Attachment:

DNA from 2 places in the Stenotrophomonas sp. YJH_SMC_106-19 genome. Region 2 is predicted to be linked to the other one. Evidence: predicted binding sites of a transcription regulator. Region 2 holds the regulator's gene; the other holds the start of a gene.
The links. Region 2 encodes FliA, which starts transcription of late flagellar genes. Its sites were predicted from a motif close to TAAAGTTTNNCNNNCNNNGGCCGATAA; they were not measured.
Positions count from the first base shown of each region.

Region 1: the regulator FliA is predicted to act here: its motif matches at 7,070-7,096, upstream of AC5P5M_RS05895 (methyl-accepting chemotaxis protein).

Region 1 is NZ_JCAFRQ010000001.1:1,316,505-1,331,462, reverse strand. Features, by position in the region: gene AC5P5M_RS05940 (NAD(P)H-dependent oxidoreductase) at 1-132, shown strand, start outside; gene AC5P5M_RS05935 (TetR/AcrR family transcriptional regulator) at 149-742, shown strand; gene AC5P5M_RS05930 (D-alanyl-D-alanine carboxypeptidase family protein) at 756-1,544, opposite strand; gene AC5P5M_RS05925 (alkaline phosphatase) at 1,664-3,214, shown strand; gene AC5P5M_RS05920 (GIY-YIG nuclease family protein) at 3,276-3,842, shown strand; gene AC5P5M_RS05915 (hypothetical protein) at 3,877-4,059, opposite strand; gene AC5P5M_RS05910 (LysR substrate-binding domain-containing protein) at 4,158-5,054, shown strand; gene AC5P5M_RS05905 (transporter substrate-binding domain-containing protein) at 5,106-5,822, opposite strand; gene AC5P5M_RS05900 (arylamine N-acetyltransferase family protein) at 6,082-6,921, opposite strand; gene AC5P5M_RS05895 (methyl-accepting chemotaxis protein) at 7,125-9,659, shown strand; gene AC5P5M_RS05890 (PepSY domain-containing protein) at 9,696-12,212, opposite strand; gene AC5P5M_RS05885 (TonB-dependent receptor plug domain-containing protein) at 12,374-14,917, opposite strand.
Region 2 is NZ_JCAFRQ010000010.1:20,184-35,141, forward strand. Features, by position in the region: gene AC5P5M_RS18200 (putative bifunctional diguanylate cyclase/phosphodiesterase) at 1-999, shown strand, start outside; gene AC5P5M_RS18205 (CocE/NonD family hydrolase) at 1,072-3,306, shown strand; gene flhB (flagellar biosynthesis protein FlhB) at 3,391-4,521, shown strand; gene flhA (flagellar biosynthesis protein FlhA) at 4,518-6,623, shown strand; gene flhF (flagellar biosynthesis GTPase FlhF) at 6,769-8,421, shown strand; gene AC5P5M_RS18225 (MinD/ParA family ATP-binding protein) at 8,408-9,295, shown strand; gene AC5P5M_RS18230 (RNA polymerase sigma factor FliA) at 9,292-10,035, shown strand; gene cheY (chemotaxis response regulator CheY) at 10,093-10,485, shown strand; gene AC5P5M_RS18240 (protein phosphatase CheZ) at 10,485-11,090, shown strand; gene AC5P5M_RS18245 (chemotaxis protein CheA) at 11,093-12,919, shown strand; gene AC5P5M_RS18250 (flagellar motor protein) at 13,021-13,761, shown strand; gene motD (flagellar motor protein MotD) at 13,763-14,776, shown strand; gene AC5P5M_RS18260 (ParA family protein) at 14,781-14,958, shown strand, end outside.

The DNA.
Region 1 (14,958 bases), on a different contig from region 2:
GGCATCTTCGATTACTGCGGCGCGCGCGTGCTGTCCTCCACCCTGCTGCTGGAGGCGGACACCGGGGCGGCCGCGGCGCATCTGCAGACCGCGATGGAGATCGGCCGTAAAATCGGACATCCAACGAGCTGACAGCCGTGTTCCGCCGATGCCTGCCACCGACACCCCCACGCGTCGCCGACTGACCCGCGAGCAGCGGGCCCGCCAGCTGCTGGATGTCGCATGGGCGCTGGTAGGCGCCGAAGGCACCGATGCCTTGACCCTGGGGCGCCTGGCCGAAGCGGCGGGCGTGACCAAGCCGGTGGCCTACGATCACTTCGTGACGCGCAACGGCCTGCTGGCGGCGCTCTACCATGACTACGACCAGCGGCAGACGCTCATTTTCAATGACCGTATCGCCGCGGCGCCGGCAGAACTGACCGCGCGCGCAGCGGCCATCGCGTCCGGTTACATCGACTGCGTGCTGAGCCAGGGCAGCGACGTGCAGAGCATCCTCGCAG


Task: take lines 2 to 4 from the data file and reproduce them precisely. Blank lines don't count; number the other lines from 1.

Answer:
The links. Region 2 encodes FliA, which starts transcription of late flagellar genes. Its sites were predicted from a motif close to TAAAGTTTNNCNNNCNNNGGCCGATAA; they were not measured.
Positions count from the first base shown of each region.

Region 1: the regulator FliA is predicted to act here: its motif matches at 7,070-7,096, upstream of AC5P5M_RS05895 (methyl-accepting chemotaxis protein).